Evolving of the Kyrgyz Electoral System since 1991
Given the fact that none of the international declarations, conventions or covenants establishes a type of electoral or party systems, which is more democratic than others, it is a sole prerogative of a sovereign state to decide, which system to follow - majoritarian, proportional representation, mixed, or any other – while starting or continuing the process of democratization. The problem is that incumbent politicians can manipulate the electoral system in such a way as to ensure victory during next elections to preserve their power. Kyrgyzstan is precisely such a case. Although, during 14 years of country’s independence the electoral system has undergone major transformations three times, the current electoral system can hardly be named democratic. Furthermore, after the Kyrgyz opposition took over power on 24th March, 2005, one of the first requirements of the civil society was revision of the constitution, including reformation of the electoral system.
Having come across The New International IDEA Handbook on Electoral System Design, it became increasingly interesting for me to make an attempt to design the electoral system for Kyrgyzstan to make it more democratic. Apart from using the handbook on Electoral System Design, the methods of research include analysis of reports of international organizations such as OSCE and ICG related to the topic.
Hypothesis of the author is the following. In order to ‘democratize’ Kyrgyzstan, i.e. to make the decision-making process more inclusive, to ensure that majority of voices is heard, and to secure that regional, clan and minorities’ interests are taken into account, it is necessary, inter alia, to introduce Parallel electoral system, i.e. half of the seats in the parliament is to be elected by FPTP run-off in single-member constituencies while the other half of the seats is to be elected by PR closed party lists.
Evolving of the Kyrgyz Electoral System since 1991
Before going deep into discussions, which electoral system is to function in ‘democratic’ Kyrgyzstan, it is necessary to look back to the historical development of electoral system in this state since receiving its independence in 1991. Right after break up of the Soviet Union the Kyrgyz parliament consisted of 350 deputies, “…who had been elected in February 1990 in single-member districts using a two-round voting system.” In 1994, by approving the new constitution by referendum the unicameral parliament was replaced by the bicameral parliament (Legislative Assembly and Assembly of People’s Representatives) with the total of 105 deputies. As Eugene Huskey, the researcher, who provided the case study on Kyrgyzstan to IDEA handbook, points out,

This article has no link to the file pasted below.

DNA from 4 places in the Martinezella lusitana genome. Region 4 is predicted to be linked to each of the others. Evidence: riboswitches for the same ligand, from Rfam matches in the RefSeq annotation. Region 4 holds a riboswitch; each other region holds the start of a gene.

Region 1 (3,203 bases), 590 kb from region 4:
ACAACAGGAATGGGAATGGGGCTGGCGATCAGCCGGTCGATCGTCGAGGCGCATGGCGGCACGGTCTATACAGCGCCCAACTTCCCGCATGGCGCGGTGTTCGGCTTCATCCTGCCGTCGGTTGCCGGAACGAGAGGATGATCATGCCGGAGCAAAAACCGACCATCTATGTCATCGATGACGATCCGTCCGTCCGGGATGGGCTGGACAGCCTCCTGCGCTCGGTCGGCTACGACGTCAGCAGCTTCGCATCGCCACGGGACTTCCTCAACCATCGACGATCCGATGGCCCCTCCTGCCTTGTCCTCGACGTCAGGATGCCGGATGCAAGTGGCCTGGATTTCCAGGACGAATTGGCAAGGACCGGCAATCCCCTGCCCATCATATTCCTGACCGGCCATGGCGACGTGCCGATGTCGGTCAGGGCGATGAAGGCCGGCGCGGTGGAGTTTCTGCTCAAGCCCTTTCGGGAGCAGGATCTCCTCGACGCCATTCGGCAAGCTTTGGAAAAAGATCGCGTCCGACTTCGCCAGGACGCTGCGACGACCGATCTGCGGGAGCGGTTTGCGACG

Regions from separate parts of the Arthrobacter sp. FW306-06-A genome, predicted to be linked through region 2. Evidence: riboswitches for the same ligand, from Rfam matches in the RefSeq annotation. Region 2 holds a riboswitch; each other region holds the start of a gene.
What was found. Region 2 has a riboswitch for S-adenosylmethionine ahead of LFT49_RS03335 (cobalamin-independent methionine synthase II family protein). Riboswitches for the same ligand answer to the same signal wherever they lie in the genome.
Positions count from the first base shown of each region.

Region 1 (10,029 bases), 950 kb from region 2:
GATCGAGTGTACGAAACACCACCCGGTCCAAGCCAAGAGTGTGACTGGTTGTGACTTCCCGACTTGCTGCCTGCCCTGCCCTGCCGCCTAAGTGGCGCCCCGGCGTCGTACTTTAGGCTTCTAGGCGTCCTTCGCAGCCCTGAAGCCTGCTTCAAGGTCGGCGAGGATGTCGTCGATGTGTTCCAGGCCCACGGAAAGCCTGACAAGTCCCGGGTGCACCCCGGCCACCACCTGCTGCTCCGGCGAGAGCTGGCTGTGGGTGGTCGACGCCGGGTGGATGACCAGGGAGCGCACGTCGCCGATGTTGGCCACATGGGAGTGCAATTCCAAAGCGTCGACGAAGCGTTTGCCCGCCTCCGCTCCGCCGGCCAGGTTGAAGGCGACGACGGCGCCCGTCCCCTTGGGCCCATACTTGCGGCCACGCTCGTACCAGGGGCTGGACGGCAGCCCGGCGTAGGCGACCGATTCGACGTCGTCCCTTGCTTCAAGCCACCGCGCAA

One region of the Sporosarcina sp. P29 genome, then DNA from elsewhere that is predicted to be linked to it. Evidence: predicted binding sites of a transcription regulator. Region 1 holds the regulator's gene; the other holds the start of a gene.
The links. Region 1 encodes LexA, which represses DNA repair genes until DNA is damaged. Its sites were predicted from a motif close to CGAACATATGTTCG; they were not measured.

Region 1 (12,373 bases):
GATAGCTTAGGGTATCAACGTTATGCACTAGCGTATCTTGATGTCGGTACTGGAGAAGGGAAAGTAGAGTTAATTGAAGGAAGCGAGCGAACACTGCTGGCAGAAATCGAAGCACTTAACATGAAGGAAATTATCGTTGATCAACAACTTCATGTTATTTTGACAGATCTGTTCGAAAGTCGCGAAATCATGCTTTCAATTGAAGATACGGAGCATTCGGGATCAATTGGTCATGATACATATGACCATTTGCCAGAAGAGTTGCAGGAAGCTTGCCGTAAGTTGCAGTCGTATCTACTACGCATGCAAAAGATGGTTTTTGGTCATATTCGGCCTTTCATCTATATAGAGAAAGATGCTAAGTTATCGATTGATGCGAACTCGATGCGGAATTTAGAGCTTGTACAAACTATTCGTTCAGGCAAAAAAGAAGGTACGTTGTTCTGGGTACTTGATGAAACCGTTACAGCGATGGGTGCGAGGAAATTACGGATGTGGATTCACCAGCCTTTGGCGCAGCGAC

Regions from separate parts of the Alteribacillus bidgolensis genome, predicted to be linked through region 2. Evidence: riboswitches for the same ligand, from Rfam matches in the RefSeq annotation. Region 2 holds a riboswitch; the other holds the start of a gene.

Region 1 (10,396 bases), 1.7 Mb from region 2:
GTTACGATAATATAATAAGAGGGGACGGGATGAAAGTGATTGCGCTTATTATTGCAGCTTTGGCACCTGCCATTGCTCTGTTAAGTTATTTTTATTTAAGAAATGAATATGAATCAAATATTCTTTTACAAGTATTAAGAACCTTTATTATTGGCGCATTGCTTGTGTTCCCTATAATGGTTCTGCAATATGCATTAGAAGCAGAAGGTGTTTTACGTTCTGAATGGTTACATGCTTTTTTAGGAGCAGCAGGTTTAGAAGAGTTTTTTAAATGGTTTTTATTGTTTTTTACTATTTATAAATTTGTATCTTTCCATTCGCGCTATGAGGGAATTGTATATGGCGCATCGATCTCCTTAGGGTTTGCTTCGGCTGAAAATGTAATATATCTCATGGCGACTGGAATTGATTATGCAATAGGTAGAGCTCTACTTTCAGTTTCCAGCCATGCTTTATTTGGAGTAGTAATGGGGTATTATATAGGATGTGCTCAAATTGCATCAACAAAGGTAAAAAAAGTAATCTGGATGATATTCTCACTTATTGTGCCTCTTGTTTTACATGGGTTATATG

“…in the parliamentary elections of February 1995 and February 2000, the entire Assembly of People’s Representatives and 45 members of the Legislative Assembly were elected in 45 single-member districts using two-round voting. The remaining 15 members of the Legislative Assembly were elected by List PR using closed lists and a single nationwide district with a 5 per cent formal threshold…For the 15 PR seats, each party had the right to put forward a list of 30 persons, and in cases where candidates from the list also stood in single-member districts and won, their names were removed from the party list.”
However, with all respect to Eugene Huskey, it must be noted that in 1995 the voters elected 35 deputies to Legislative Assembly and 70 deputies to Assembly of People’s Representatives according to constitution of that time. Only after amendments of the constitution in 1998, the membership of the Legislative Assembly was reduced to 60 people, whereas the membership of APR was increased up to 45 deputies. According to the recent amendments of the Kyrgyz constitution, which was approved by referendum in 1993, in 2005, Jogorku Kenesh (the Kyrgyz parliament) became again unicameral and 75 MPs were elected by FPTP run-off in single-member constituencies. So, now we can clearly see that the electoral system and, consequently, structure of the Kyrgyz parliament changed every five years. Because the Kyrgyz constitution is again under revision, there is a great deal of certainty that in 2010 the Kyrgyz parliament will be again elected according to the new rules.
The question is: what kind of rules should be used or invented for the Kyrgyz parliament in order to make sure that this system will satisfy needs of as many parties in the society as possible, so that the new system doesn’t spur up discontent among population and civil society? Kyrgyzstan is a clan society with the more or less clear North-South divide and where there are Uzbek, Russian, Uighur and many other minorities. It is a country, where women are traditionally not involved in high-level decision-making process but are urgently needed in the Kyrgyz parliament to balance the male representation. Kyrgyzstan has many options in theory but in practice many of the theoretically possible ways of elections will fail due to the facts that the Kyrgyz system is heavily corrupt; tribalism is still a meaningful factor for the electorate; and, finally, some election systems (like FPTP single-member constituency without a second round) would simply not be accepted by the Kyrgyz society as free and fair and this can become a trigger for another conflict in the society.
 Reynolds, Reily, Ellis, p.55.
 See article 54 of the Kyrgyz Constitution of 16/02/1996
 See article 54 of the Kyrgyz Constitution of 21/10/1998